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Pictures perfect: why photo lineups can be better at catching crooks

There is a more modern way to get your man. BostonBill/Flickr

Police lineups have long been used in criminal investigations. We have all seen TV shows depicting a witness trying to identify a bad guy from an array of people in a lineup. But in some areas using photos instead is seen as a huge advantage.

It is generally assumed that the “live lineup” provides a more reliable form of identification test than photoarrays (an array of 6-12 head-and-shoulders photos which contains the suspect and a number of fillers or foils).

In South Australia new legislation concerning the conduct of lineups is currently being debated in parliament.

The case for the live lineup

The assumption that a live lineup is superior probably reflects the view that it allows a witness to access a richer array of cues when trying to assess the match between a lineup member and their memory of the culprit.

A witness can examine a lineup member from different angles; get a sense of height, weight, build, posture; detect shadowing around the face, etc. Yet, controlled studies do not provide compelling evidence for the superiority of either the live lineup or the photoarray.

So, which method should we prefer? The photo-lineup offers a number of significant advantages – if done properly!

It is easier to access databases of photographs for constructing a good photo-lineup than it is to assemble people for a live lineup. “Good” lineup construction requires that lineup members match the witness’s description of the culprit and be reasonably similar in appearance. Locating similar looking people who don’t match the witness’s description can produce a biased lineup that is prejudiced against the suspect.

For example, if a witness described a person as male, 35-45 years old, heavily built, piercing blue eyes, and shaved head, it is crucial that all lineup members contain these features that were etched in the witness’s memory when the description was provided. If the lineup contains a group of highly similar-looking people, but only the suspect has blue eyes, then only the suspect is at risk of being chosen.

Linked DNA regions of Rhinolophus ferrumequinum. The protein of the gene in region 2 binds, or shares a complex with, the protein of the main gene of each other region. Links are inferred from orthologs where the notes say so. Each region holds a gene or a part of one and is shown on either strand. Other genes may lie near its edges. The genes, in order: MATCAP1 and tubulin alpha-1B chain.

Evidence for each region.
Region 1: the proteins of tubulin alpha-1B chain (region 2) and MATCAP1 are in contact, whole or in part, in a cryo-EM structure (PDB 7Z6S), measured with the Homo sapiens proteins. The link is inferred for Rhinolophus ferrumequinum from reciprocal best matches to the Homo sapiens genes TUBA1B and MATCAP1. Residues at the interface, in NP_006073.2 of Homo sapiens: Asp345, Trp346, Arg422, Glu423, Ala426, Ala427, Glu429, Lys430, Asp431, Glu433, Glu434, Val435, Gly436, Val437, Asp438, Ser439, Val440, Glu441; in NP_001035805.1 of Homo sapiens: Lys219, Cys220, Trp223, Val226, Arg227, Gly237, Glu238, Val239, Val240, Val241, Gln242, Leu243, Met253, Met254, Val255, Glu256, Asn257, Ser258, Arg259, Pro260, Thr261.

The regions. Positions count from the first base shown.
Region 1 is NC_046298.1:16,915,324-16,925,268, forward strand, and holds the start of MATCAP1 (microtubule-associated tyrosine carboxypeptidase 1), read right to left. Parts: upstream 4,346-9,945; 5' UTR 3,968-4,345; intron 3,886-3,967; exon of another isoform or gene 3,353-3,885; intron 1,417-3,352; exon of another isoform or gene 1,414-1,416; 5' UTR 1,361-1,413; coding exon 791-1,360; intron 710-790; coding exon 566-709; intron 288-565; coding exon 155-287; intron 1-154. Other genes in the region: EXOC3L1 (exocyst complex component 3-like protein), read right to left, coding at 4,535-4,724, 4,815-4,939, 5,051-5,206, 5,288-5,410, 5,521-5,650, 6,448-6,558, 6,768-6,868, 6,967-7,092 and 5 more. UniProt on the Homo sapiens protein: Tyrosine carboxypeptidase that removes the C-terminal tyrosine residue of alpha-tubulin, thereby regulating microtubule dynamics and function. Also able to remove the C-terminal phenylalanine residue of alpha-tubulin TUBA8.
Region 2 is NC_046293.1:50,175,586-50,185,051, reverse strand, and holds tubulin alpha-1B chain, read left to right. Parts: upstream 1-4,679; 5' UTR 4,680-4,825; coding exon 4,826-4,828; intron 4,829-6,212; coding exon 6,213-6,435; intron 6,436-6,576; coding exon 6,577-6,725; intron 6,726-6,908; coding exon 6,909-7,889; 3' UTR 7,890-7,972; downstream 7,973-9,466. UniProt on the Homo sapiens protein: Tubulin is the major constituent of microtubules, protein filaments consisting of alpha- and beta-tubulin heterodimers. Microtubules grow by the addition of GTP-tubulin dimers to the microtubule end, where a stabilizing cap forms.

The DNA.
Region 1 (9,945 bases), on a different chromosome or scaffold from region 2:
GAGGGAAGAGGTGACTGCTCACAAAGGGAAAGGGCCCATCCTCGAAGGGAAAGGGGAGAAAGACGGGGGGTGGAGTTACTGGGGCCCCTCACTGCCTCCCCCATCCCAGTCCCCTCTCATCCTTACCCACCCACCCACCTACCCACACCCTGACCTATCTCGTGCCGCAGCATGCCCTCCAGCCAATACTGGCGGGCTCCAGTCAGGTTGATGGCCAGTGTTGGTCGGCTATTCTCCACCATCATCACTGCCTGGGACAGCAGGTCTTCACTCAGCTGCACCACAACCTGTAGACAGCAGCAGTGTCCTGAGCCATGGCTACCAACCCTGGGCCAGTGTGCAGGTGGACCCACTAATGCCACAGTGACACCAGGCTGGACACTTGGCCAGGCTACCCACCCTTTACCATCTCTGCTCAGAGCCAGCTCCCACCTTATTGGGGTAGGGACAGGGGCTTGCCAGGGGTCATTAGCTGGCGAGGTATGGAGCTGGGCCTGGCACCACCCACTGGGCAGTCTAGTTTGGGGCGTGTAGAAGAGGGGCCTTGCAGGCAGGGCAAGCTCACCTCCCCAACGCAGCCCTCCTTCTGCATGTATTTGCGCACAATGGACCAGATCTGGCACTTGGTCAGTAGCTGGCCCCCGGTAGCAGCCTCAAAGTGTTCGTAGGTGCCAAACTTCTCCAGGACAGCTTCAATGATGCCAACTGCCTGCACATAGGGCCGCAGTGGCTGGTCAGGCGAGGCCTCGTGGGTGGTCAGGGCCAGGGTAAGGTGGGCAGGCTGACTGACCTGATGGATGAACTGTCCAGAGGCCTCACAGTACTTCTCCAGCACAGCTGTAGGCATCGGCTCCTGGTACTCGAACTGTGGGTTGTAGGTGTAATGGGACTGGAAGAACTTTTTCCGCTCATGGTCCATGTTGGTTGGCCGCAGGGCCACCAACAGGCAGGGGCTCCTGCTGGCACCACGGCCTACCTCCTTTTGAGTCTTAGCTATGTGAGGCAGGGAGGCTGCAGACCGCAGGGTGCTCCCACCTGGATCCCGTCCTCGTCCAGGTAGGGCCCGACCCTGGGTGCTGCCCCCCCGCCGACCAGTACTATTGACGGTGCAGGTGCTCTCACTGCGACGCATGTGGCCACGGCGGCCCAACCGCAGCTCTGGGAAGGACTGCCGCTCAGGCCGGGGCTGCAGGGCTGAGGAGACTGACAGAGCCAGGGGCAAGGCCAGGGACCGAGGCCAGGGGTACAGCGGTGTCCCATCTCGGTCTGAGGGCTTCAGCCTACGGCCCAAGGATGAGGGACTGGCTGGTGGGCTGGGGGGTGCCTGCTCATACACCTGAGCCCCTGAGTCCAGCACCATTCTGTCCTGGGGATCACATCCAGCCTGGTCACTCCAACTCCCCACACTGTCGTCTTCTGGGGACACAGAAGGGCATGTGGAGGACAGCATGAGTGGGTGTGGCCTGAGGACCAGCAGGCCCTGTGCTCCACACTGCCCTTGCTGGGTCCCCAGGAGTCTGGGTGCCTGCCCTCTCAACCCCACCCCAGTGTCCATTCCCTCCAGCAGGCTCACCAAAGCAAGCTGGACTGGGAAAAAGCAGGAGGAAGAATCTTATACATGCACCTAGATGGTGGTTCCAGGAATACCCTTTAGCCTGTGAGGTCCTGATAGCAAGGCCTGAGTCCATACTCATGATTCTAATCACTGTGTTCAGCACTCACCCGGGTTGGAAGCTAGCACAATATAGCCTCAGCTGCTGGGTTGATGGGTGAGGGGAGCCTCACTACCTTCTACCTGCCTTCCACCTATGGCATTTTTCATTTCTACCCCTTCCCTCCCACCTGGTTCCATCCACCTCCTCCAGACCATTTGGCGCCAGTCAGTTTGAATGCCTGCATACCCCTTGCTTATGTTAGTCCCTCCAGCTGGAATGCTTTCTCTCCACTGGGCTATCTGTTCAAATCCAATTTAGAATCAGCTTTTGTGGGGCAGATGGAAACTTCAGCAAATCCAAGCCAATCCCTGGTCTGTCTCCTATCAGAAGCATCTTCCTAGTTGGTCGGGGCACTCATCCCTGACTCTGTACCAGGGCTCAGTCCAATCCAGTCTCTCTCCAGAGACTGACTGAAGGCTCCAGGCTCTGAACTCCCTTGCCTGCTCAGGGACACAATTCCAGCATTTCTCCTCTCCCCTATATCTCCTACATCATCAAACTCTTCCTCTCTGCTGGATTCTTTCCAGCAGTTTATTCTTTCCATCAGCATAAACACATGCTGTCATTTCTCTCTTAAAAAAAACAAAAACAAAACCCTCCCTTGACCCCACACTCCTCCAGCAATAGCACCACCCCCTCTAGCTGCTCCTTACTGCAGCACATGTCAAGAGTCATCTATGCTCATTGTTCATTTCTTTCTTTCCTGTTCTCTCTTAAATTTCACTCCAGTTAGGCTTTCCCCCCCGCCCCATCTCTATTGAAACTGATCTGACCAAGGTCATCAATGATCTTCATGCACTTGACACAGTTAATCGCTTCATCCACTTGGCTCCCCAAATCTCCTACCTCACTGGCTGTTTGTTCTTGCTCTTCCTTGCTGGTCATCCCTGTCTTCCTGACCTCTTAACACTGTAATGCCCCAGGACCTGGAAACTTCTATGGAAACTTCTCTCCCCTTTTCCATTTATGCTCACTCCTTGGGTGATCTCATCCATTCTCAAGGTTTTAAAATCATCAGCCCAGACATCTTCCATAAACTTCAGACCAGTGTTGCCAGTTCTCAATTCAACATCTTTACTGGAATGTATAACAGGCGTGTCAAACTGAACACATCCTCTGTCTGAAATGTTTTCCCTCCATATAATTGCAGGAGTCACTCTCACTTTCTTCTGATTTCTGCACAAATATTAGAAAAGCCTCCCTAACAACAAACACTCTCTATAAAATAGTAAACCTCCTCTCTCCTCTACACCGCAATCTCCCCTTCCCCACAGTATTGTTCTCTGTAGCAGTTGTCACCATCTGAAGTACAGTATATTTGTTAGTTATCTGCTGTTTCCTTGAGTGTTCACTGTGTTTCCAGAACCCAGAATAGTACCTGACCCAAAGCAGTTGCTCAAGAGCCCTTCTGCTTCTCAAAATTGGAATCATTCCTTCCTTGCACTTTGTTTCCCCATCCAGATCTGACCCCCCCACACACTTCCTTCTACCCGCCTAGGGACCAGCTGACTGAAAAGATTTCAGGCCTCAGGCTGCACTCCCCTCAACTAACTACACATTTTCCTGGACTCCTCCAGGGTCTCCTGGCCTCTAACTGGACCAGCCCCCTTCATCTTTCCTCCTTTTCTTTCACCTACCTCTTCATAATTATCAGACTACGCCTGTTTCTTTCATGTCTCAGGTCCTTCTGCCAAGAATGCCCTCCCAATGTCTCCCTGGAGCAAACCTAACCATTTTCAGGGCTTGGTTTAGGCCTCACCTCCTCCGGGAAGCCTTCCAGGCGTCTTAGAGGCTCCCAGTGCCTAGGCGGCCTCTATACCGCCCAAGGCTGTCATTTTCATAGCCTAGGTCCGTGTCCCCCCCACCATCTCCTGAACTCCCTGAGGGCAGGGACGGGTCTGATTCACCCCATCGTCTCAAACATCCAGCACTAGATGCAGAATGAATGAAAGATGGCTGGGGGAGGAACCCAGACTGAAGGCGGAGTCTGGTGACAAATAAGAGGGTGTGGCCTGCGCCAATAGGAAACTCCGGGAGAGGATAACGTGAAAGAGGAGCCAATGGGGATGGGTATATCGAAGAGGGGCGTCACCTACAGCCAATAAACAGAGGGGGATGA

The advantage of using photos

Given large photo databases, the likelihood of being able to compile a photo-lineup that meets such criteria is much higher than that of assembling an appropriate live lineup.

The availability of databases also allows a photo-lineup to be compiled rapidly, shortening the interval between the crime and the identification test.

It can take a long time to assemble and conduct a live lineup. The longer this interval, the greater the decay of the witness’s memory, and the more likely it is that s(he) will make a mistake.

The photo-lineup offers a number of other advantages. It can be conducted on computer, removing the need to have a lineup administrator present during the test.

Lineup administrators can provide verbal or non-verbal cues – deliberately or inadvertently – to the witness while s(he) is examining the lineup. It is well documented that a lineup administrator who knows the identity of the suspect can shape the witness’s responding at the lineup.

Computerised photo-lineup presentation can ensure that witnesses do not miss the important instruction that the culprit may or may not be in the array, and it allows a precise record of the witness’s response. For example, it can clearly distinguish between a decisive choice of an array member, a “not sure” response, or a “not present” response.

With a live lineup, or a non-computerised photo-lineup, these alternative response options are unlikely to be laid out clearly for the witness – yet their use tells us something important about the witness’s memory and the likelihood that the suspect is the culprit.

Computerised precision

Likewise, computerised recording guarantees the availability of a record of any witness who did not choose the suspect. Such information has important probative value.

Computerised presentation also permits a precise record of how long the witness took to make the identification and their confidence in the identification at the time it was made. Both indices provide important information about the witness’s memory and the likelihood that the suspect is the culprit.

When the match between a lineup member chosen and the witness’s memory of the culprit is good, the identification decision will be rapid and made with very high confidence. While a confident identification decision by no means guarantees its accuracy, slow and unconfident decisions are suggestive of inaccuracy – even if they happen to implicate the suspect!

Furthermore, while witness confidence recorded immediately after the identification response is informative, witness confidence is highly malleable through influences such as interactions with other witnesses, lineup administrators, police investigators, etc. Consequently, courtroom expressions of confidence in an identification can be highly misleading.

Computerised photo-lineups offer a number of important practical advantages, if key principles of identification testing are observed.

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